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Shown are Steve Merlo, left, and Ken Barnes after a successful morning goose hunt in the Tulare Lake basin 'way back in the days.'

I was recently going through a cabinet looking for an old DVD, when my eye caught a glimpse of a small stack of faded, yellowish note paper.

When I looked at it, my mind was immediately tossed back 30 years, or so. Steve Merlo and I were sitting in a blind on the Kern River slough on one of those mornings when you could not see more than 50 feet due to the very dense fog that was typical for the area. We could hear the wings and whistling of ducks overhead, but it was rare that any would plop down out of that goop to work our decoy spread.

Typically, the birds would begin working around 9 to 10 a.m. when there was about a 30 to 40 yard-high ceiling of fog. They would usually just barrel in with no abandon.

As we sat there, I noticed Steve reach into his duffel bag and retrieve a small note pad with lined pages. I asked what he was doing, and he replied, "I'm going to write a poem."

"What about?" I asked.

"I'm not sure, but something will come to me," he replied. "Nothing else to do."

During the course of the next couple of hours I saw him jot down a few words, then stop, and a few minutes later do the same thing again.

This went on until we finally started seeing birds in the air, and we had a fairly decent shoot.

I completely forgot about this until two or three years later when Steve stopped by my house for something.

As he was leaving, he said, "Do you remember me writing a poem a couple of years ago when we were in the fog?"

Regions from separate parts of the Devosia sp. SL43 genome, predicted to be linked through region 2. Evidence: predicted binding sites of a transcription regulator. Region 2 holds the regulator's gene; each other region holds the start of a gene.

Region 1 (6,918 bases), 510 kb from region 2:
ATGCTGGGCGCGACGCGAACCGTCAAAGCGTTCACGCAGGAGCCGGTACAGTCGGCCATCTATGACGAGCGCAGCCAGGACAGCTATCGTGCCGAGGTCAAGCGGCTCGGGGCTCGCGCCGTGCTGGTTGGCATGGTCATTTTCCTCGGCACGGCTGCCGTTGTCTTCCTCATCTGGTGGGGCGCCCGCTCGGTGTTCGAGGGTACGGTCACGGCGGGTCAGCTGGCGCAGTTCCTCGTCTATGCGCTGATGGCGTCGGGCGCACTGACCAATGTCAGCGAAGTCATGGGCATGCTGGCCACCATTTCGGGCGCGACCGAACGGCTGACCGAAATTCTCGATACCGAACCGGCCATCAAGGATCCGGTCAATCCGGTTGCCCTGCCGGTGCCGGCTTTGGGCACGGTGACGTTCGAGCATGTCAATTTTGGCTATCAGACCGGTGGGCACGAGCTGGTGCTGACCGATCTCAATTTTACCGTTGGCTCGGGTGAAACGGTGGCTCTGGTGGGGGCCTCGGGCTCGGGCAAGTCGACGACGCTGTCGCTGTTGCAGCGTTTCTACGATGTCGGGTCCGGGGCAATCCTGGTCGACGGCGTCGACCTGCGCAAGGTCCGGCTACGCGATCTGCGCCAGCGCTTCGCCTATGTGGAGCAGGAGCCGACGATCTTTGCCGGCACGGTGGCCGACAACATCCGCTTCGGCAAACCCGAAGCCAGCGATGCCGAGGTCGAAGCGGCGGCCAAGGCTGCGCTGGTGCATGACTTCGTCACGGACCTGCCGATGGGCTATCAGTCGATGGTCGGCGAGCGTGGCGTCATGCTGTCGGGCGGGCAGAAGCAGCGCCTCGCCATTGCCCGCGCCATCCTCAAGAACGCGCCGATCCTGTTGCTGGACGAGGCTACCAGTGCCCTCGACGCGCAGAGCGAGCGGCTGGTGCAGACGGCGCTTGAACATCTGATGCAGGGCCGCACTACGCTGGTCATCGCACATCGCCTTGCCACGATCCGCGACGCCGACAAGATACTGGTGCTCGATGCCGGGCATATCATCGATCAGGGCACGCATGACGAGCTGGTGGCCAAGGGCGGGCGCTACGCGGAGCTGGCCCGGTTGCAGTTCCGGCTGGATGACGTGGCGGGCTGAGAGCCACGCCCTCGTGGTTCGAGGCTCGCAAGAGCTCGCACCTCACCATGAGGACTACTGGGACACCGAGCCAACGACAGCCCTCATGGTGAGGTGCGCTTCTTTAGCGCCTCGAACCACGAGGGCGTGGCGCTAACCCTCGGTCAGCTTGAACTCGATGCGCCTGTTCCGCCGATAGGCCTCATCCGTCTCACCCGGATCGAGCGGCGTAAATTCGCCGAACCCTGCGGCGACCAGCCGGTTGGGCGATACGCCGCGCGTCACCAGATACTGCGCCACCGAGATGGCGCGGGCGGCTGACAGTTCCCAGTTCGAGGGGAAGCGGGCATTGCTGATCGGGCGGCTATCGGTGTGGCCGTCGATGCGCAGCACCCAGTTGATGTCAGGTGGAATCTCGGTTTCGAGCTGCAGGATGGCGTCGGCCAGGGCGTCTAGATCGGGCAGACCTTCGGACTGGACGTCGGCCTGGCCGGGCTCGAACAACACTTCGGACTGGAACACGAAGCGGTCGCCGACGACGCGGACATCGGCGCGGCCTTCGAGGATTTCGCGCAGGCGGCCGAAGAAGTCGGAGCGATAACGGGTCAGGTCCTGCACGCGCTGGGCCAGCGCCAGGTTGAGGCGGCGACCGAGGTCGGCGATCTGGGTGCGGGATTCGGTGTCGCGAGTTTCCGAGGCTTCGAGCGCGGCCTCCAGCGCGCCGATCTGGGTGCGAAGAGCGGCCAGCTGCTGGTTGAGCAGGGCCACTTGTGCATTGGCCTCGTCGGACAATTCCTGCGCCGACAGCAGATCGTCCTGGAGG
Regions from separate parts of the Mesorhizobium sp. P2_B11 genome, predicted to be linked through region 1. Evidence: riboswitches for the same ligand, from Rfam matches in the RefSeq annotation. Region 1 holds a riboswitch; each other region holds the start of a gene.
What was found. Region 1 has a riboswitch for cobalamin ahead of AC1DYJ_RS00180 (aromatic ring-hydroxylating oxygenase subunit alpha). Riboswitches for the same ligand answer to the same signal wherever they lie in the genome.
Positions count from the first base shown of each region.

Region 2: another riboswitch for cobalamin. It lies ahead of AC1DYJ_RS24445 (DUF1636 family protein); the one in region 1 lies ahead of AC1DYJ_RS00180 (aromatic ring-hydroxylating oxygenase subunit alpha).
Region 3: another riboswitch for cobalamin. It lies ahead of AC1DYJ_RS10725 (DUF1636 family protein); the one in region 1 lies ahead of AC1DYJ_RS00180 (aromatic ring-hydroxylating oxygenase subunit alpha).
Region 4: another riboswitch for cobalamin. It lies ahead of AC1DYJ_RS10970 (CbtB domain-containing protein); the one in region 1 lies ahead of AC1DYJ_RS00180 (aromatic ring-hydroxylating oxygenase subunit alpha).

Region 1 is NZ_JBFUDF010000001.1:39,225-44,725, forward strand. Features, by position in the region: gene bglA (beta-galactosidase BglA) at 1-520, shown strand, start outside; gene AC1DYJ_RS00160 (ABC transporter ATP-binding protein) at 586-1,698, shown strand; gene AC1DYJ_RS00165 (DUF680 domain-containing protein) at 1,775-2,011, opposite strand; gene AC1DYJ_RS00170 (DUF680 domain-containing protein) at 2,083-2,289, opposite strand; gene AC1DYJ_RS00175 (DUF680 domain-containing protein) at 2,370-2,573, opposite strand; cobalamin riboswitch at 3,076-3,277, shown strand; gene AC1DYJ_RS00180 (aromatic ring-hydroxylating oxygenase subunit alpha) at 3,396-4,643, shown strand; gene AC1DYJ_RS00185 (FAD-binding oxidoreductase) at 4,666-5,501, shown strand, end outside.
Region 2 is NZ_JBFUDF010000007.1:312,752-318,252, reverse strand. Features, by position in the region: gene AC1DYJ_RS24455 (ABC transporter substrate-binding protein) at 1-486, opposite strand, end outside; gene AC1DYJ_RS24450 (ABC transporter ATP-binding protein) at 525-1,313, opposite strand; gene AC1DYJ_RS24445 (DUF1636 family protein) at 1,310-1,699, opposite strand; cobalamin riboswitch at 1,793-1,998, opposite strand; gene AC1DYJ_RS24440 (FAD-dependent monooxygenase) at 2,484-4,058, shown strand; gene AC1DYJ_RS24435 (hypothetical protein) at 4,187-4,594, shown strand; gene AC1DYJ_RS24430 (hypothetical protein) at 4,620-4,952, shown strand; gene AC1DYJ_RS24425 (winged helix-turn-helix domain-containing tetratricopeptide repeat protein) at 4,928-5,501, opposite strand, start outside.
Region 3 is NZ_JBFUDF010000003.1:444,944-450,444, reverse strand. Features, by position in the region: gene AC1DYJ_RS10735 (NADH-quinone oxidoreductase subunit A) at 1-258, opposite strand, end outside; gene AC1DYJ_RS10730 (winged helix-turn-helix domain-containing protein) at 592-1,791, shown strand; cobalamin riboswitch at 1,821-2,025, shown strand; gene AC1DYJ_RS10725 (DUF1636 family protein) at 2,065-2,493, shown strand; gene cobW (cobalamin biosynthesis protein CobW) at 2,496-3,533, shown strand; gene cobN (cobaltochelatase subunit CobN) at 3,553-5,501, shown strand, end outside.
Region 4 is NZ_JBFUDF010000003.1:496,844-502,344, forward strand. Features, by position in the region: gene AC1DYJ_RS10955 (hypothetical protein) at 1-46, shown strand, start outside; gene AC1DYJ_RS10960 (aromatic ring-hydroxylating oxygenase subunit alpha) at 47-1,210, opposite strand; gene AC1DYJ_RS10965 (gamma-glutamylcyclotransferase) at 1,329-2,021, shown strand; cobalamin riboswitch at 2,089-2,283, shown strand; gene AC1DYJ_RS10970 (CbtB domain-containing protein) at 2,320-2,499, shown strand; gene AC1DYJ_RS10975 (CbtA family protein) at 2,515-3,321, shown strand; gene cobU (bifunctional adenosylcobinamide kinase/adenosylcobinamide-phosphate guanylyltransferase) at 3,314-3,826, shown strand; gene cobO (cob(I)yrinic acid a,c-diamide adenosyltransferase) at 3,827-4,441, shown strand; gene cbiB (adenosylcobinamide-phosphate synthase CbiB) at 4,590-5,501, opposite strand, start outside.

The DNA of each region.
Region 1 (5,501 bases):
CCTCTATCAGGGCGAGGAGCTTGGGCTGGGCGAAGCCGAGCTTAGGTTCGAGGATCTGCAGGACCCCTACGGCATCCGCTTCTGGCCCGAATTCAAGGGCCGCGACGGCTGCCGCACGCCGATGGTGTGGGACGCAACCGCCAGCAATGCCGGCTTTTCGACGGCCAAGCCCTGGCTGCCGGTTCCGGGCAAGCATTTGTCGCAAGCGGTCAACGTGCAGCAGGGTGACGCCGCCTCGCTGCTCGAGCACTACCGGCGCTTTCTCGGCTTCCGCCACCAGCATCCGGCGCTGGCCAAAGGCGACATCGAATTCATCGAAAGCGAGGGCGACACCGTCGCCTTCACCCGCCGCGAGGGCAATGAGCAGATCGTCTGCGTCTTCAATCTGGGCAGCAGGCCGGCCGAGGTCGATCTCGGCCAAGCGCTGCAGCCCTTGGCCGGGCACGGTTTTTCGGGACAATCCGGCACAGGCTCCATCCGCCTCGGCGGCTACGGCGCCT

I said I did, but never read it. He reached in his pocket and handed me some small pages.

"Enjoy. See you later. I gotta go," he said.

After reading them, I put them in the cabinet thinking that it was some funny stuff that I wanted to share with my sons. Never happened. I totally forgot them, until a few weeks ago when I rediscovered them.

I hope you readers get as much pleasure as I did after reading the following. It is typical Steve Merlo with his unique way with words that he expressed during all those years he wrote for The Bakersfield Californian. Enjoy.

"THRONES"... A friend and I. we love to share... Great moments from past times... With shivering tales of wind and hail... And sunshine from our blinds... We talked of birds that worked our deeks... And whistled overhead... How we should have shot and didn't,... And how we should have sat instead. We love to talk of smoke and crunch... And puffs as feathers flew... Or laughing at each other... While I called a Snow or Blue.

And foggy days surround us... In graying dismal light... And we stared into the bleakness... Just to see a bird in flight... And then some days dawned shiny bright... (No omen worse than that!) ... But we paid our dues in silence... Just to hear a single quack... And Mallards came, and Mallards went... And Teal peeped overhead... And suicides of Sprig went down... To volleys of chilled lead... And honkers honked their thrilling cry... While flying to our spread... The memories those birds gave us... Will last us 'til were dead... And yes, those few will call us smart... But most will call us dumb... But we love to hunt the waterfowl... With ardor next to none.

BASIC FIREARMS & HUNTER EDUCATION COURSE: Next course offered: July 14 and 15, a two day course. July 16 is an internet follow-up course. This is sponsored by Kern Shooting Sports and Jay Busby. For more information call (661) 871-9025.

Ken Barnes is a record setting shooter and longtime outdoorsman from Kern County. Email him at ken.barnes@aol.com with comments or column ideas.

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